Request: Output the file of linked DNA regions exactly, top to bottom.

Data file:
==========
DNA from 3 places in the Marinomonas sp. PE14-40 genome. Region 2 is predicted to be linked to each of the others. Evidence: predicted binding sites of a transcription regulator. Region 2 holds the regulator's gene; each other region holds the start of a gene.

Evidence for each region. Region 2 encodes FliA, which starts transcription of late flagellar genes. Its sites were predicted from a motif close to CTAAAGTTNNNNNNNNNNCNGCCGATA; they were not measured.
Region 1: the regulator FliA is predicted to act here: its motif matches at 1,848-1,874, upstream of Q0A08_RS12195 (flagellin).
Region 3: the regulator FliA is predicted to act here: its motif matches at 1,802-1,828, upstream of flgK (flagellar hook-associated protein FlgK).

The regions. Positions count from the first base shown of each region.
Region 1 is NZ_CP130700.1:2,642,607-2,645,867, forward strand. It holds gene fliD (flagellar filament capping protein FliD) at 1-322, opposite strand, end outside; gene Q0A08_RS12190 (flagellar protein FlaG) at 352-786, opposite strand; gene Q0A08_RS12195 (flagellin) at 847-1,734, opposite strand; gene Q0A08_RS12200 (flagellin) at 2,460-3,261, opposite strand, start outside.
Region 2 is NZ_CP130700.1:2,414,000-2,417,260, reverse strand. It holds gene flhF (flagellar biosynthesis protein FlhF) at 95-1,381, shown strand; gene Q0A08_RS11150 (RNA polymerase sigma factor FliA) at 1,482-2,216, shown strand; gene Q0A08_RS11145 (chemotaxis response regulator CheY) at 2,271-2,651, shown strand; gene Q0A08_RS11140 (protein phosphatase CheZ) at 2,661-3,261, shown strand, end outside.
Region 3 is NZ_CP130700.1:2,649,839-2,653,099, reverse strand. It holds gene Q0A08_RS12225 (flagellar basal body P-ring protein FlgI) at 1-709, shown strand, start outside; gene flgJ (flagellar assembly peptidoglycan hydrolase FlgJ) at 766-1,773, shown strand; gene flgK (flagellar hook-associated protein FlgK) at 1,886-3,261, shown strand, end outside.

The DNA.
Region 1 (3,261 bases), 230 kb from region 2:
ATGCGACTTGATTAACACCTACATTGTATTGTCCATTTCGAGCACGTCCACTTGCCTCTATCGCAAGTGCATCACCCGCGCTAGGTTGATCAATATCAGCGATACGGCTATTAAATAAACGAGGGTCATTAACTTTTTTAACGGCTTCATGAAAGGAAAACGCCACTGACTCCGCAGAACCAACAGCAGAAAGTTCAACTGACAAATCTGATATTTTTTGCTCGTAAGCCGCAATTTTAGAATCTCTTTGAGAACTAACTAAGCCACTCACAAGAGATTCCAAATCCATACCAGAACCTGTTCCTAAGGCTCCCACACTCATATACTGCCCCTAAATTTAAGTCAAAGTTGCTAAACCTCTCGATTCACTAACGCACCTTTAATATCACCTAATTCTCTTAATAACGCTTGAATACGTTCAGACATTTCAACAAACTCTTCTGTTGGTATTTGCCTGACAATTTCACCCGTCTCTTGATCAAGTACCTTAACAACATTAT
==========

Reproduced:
DNA from 3 places in the Marinomonas sp. PE14-40 genome. Region 2 is predicted to be linked to each of the others. Evidence: predicted binding sites of a transcription regulator. Region 2 holds the regulator's gene; each other region holds the start of a gene.

Evidence for each region. Region 2 encodes FliA, which starts transcription of late flagellar genes. Its sites were predicted from a motif close to CTAAAGTTNNNNNNNNNNCNGCCGATA; they were not measured.
Region 1: the regulator FliA is predicted to act here: its motif matches at 1,848-1,874, upstream of Q0A08_RS12195 (flagellin).
Region 3: the regulator FliA is predicted to act here: its motif matches at 1,802-1,828, upstream of flgK (flagellar hook-associated protein FlgK).

The regions. Positions count from the first base shown of each region.
Region 1 is NZ_CP130700.1:2,642,607-2,645,867, forward strand. It holds gene fliD (flagellar filament capping protein FliD) at 1-322, opposite strand, end outside; gene Q0A08_RS12190 (flagellar protein FlaG) at 352-786, opposite strand; gene Q0A08_RS12195 (flagellin) at 847-1,734, opposite strand; gene Q0A08_RS12200 (flagellin) at 2,460-3,261, opposite strand, start outside.
Region 2 is NZ_CP130700.1:2,414,000-2,417,260, reverse strand. It holds gene flhF (flagellar biosynthesis protein FlhF) at 95-1,381, shown strand; gene Q0A08_RS11150 (RNA polymerase sigma factor FliA) at 1,482-2,216, shown strand; gene Q0A08_RS11145 (chemotaxis response regulator CheY) at 2,271-2,651, shown strand; gene Q0A08_RS11140 (protein phosphatase CheZ) at 2,661-3,261, shown strand, end outside.
Region 3 is NZ_CP130700.1:2,649,839-2,653,099, reverse strand. It holds gene Q0A08_RS12225 (flagellar basal body P-ring protein FlgI) at 1-709, shown strand, start outside; gene flgJ (flagellar assembly peptidoglycan hydrolase FlgJ) at 766-1,773, shown strand; gene flgK (flagellar hook-associated protein FlgK) at 1,886-3,261, shown strand, end outside.

The DNA.
Region 1 (3,261 bases), 230 kb from region 2:
ATGCGACTTGATTAACACCTACATTGTATTGTCCATTTCGAGCACGTCCACTTGCCTCTATCGCAAGTGCATCACCCGCGCTAGGTTGATCAATATCAGCGATACGGCTATTAAATAAACGAGGGTCATTAACTTTTTTAACGGCTTCATGAAAGGAAAACGCCACTGACTCCGCAGAACCAACAGCAGAAAGTTCAACTGACAAATCTGATATTTTTTGCTCGTAAGCCGCAATTTTAGAATCTCTTTGAGAACTAACTAAGCCACTCACAAGAGATTCCAAATCCATACCAGAACCTGTTCCTAAGGCTCCCACACTCATATACTGCCCCTAAATTTAAGTCAAAGTTGCTAAACCTCTCGATTCACTAACGCACCTTTAATATCACCTAATTCTCTTAATAACGCTTGAATACGTTCAGACATTTCAACAAACTCTTCTGTTGGTATTTGCCTGACAATTTCACCCGTCTCTTGATCAAGTACCTTAACAACATTAT